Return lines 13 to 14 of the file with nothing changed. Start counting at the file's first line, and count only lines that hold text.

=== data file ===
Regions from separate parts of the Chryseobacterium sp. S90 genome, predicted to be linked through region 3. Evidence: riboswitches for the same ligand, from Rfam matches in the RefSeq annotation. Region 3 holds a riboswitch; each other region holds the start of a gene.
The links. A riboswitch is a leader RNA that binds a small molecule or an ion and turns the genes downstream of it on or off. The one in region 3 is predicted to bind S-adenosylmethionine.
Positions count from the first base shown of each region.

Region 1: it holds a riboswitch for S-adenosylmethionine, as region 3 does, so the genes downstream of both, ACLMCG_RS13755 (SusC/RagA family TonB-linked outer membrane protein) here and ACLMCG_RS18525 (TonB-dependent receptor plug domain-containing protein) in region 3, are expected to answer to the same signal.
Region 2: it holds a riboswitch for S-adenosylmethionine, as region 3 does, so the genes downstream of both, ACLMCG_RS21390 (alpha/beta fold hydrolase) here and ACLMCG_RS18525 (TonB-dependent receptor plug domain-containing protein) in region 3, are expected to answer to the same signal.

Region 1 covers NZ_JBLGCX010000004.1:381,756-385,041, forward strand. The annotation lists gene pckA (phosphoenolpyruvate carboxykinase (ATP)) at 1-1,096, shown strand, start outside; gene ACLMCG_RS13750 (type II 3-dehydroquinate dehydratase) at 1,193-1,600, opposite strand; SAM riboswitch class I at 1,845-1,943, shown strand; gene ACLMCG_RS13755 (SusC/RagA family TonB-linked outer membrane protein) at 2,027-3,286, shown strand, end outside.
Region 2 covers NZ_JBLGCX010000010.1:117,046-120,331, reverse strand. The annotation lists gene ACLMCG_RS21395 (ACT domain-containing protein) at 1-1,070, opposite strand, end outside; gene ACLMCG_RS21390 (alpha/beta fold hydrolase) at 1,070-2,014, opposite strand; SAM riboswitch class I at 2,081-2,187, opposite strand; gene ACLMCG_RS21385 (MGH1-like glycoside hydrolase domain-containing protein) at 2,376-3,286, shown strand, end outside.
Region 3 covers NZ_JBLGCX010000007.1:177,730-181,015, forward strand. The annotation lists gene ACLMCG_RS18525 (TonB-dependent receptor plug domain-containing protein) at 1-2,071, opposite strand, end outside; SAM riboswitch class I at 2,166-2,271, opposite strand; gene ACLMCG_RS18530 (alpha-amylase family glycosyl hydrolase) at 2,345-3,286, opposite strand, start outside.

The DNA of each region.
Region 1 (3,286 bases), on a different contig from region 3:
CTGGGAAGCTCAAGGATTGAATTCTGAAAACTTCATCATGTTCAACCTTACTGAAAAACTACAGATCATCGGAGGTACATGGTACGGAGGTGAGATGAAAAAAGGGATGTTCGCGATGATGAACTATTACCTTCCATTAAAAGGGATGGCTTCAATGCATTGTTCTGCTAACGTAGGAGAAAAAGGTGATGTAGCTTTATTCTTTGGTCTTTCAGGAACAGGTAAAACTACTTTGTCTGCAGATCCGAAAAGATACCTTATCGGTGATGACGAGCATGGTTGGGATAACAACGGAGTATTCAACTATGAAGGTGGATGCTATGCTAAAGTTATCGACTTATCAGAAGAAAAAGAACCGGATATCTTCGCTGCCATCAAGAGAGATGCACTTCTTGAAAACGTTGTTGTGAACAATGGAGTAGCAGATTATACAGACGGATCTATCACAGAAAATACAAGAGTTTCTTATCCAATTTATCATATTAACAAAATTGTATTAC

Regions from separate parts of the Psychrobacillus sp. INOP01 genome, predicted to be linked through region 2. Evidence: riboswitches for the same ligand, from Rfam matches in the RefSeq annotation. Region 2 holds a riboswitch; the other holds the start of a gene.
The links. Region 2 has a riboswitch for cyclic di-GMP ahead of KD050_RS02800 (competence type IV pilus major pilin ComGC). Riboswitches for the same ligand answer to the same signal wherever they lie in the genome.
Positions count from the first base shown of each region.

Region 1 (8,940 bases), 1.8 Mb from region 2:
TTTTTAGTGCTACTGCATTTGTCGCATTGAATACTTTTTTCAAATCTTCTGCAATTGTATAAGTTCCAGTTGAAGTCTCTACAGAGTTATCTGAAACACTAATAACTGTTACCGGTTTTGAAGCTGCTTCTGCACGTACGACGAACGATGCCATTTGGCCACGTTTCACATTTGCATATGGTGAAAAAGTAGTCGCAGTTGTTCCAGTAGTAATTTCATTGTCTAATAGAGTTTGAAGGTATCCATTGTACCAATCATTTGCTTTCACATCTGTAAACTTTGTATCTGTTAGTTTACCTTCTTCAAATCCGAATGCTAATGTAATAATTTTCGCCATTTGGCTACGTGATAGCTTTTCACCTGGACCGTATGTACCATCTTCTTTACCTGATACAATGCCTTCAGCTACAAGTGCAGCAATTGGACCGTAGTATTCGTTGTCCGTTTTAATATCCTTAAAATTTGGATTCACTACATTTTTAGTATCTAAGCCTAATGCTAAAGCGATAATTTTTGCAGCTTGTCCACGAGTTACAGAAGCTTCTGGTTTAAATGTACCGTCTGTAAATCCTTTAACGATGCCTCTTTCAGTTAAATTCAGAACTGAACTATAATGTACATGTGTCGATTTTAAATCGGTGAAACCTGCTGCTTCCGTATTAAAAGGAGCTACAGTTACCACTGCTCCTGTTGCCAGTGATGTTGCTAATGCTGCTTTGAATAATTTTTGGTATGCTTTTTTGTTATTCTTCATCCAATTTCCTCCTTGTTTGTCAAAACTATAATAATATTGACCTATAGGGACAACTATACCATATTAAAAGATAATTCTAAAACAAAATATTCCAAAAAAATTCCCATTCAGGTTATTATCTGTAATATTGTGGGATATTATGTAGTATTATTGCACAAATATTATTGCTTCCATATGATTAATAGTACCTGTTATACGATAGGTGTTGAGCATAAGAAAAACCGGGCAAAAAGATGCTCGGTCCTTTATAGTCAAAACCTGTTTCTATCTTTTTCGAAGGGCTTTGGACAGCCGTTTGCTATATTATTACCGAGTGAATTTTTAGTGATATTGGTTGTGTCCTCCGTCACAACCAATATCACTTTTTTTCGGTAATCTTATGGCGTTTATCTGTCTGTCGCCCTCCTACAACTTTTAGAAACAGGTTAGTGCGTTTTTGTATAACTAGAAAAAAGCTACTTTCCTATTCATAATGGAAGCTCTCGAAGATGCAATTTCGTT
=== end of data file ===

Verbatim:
The links. Region 2 has a riboswitch for cyclic di-GMP ahead of KD050_RS02800 (competence type IV pilus major pilin ComGC). Riboswitches for the same ligand answer to the same signal wherever they lie in the genome.
Positions count from the first base shown of each region.